- 1). Chose a comfortable setting to talk the student. Avoid having the discussion around the student's peers as students are often shy and nervous about revealing their feelings around their friends. Individual attention may work best.
- 2). Start a general conversation. Ask how she is and if she's having any problems. These questions may reveal strengths and weaknesses on their own.
- 3). Ask the student where he excells. Have him elaborate on this skill. Ask detailed questions. Take notes as the student speaks, but maintain eye contact to avoid alarming him. Move to a tangential subject or skill after the student has described the first thing at which he excells. For example, if the student says he likes computers, ask him about specific software.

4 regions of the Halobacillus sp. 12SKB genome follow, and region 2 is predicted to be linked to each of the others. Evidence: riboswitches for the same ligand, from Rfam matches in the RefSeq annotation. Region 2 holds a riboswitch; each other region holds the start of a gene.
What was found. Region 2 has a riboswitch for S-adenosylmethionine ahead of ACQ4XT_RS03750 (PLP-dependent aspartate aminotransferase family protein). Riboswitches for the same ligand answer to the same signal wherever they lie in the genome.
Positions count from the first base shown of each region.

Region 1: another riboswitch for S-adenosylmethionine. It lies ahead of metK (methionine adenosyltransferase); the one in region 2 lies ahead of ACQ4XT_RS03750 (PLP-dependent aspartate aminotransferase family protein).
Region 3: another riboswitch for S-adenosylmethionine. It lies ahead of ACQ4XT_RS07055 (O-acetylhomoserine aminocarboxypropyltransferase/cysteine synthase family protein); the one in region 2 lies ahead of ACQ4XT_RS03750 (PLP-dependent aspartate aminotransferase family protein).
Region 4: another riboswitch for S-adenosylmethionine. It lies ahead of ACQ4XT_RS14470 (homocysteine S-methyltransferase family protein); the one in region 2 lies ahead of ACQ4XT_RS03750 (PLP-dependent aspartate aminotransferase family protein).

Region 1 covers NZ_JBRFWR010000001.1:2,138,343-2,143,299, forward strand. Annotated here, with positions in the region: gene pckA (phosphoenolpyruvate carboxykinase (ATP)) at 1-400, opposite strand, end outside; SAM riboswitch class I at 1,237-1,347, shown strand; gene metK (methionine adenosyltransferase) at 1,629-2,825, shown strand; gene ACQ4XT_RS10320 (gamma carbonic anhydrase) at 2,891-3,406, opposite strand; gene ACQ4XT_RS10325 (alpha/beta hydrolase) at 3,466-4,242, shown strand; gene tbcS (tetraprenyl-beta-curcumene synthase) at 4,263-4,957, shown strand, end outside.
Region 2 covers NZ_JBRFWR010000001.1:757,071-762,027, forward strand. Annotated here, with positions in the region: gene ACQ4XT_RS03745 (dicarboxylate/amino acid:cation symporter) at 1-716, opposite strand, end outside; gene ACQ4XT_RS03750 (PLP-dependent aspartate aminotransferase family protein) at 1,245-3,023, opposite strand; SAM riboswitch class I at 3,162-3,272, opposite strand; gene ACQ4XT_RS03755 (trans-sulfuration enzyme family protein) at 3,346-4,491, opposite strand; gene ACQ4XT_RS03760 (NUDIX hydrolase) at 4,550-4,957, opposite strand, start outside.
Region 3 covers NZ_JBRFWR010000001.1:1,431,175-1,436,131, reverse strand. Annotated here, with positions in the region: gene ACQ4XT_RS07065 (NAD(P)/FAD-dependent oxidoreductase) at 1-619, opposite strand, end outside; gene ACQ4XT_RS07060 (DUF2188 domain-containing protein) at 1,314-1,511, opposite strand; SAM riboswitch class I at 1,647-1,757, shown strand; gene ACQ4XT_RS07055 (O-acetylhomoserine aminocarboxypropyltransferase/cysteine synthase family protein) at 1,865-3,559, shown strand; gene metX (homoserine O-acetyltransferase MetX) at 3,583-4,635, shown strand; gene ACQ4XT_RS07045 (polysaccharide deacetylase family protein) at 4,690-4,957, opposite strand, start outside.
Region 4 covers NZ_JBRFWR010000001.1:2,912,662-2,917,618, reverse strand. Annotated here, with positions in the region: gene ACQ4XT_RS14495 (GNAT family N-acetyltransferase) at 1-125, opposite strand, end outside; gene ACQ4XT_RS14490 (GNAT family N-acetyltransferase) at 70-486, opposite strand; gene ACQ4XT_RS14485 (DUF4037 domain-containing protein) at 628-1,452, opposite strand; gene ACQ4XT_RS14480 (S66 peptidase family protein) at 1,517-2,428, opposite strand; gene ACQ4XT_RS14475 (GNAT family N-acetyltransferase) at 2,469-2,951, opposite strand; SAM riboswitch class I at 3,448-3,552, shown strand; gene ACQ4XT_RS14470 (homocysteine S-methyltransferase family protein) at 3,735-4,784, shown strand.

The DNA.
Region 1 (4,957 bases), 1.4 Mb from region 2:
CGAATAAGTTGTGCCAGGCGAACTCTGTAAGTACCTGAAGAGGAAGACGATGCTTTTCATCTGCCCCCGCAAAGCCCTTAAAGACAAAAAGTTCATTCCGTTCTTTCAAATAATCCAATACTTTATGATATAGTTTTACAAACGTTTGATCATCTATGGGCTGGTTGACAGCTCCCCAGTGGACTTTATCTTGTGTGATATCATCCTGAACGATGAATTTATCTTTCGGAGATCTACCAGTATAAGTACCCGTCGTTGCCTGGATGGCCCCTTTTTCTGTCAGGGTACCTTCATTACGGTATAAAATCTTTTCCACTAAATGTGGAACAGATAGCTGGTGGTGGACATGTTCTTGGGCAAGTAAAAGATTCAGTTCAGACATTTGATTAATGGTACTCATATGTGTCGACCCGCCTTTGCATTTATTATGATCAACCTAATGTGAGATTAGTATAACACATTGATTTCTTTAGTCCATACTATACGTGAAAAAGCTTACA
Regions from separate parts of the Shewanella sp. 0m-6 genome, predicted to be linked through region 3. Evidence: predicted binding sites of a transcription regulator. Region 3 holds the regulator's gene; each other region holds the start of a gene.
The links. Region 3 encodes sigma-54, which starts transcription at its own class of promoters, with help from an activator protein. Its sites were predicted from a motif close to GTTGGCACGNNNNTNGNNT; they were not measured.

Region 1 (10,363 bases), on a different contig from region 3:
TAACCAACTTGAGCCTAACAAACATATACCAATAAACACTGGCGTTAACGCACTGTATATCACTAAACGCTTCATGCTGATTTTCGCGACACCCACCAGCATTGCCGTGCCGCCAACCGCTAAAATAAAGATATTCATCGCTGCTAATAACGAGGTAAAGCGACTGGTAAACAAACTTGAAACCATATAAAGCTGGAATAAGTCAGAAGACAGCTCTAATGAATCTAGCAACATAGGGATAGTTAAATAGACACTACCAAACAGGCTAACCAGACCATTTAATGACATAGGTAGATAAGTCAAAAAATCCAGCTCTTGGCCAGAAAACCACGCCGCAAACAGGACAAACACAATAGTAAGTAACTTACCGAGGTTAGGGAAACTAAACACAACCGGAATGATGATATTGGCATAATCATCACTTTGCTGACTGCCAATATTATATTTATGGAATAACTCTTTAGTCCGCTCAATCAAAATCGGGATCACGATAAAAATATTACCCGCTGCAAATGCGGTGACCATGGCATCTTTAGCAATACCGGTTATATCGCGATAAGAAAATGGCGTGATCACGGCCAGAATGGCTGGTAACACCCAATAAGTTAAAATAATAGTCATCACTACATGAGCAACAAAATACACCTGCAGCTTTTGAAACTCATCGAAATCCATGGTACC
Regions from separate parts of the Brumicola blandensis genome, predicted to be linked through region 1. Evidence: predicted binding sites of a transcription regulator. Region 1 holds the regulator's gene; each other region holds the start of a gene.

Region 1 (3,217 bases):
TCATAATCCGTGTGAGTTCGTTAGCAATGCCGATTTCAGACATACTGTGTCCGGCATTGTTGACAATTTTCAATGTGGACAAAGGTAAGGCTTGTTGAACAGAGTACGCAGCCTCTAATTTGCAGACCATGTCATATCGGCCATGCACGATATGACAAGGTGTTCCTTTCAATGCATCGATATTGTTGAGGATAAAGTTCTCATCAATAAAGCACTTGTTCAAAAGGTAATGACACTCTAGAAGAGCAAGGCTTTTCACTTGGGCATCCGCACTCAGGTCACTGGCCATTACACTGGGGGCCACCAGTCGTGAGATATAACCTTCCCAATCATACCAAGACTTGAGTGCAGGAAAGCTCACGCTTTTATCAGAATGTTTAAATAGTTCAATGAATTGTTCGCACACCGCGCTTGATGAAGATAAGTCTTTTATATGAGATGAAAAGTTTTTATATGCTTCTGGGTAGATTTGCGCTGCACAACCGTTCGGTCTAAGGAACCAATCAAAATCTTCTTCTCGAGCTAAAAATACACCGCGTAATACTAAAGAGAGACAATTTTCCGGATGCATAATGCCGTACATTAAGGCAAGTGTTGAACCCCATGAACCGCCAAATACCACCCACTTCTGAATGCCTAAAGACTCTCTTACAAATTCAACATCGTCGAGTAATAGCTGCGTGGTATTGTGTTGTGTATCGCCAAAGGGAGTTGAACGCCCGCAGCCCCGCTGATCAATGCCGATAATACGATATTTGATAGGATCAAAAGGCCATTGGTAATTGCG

- 4). Ask her about what she thinks she could improve. Avoid overtly criticizing her. Instead, prompt her for self-criticism. Take notes. These criticisms will often be weaknesses.
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